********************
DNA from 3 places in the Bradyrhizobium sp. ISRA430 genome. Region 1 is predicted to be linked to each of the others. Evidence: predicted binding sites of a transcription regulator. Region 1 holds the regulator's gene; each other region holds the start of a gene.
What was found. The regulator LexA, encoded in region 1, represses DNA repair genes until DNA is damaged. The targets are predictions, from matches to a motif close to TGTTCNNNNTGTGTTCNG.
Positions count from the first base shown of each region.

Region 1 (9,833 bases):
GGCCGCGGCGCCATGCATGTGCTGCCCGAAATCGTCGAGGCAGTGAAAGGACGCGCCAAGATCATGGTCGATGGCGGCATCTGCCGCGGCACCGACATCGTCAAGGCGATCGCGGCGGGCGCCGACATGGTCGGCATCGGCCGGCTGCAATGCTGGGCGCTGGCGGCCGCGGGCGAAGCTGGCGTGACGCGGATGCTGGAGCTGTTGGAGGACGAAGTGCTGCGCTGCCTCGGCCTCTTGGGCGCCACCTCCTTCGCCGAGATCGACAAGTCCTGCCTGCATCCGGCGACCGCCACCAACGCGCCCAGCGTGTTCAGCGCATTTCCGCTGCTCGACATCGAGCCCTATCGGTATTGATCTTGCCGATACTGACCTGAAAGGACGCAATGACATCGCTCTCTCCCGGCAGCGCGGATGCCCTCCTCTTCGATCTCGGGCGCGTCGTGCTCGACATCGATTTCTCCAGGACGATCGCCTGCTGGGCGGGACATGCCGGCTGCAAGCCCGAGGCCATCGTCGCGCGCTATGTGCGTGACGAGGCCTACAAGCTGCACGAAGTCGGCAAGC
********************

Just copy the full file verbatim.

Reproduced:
DNA from 3 places in the Bradyrhizobium sp. ISRA430 genome. Region 1 is predicted to be linked to each of the others. Evidence: predicted binding sites of a transcription regulator. Region 1 holds the regulator's gene; each other region holds the start of a gene.
What was found. The regulator LexA, encoded in region 1, represses DNA repair genes until DNA is damaged. The targets are predictions, from matches to a motif close to TGTTCNNNNTGTGTTCNG.
Positions count from the first base shown of each region.

Region 1 (9,833 bases):
GGCCGCGGCGCCATGCATGTGCTGCCCGAAATCGTCGAGGCAGTGAAAGGACGCGCCAAGATCATGGTCGATGGCGGCATCTGCCGCGGCACCGACATCGTCAAGGCGATCGCGGCGGGCGCCGACATGGTCGGCATCGGCCGGCTGCAATGCTGGGCGCTGGCGGCCGCGGGCGAAGCTGGCGTGACGCGGATGCTGGAGCTGTTGGAGGACGAAGTGCTGCGCTGCCTCGGCCTCTTGGGCGCCACCTCCTTCGCCGAGATCGACAAGTCCTGCCTGCATCCGGCGACCGCCACCAACGCGCCCAGCGTGTTCAGCGCATTTCCGCTGCTCGACATCGAGCCCTATCGGTATTGATCTTGCCGATACTGACCTGAAAGGACGCAATGACATCGCTCTCTCCCGGCAGCGCGGATGCCCTCCTCTTCGATCTCGGGCGCGTCGTGCTCGACATCGATTTCTCCAGGACGATCGCCTGCTGGGCGGGACATGCCGGCTGCAAGCCCGAGGCCATCGTCGCGCGCTATGTGCGTGACGAGGCCTACAAGCTGCACGAAGTCGGCAAGC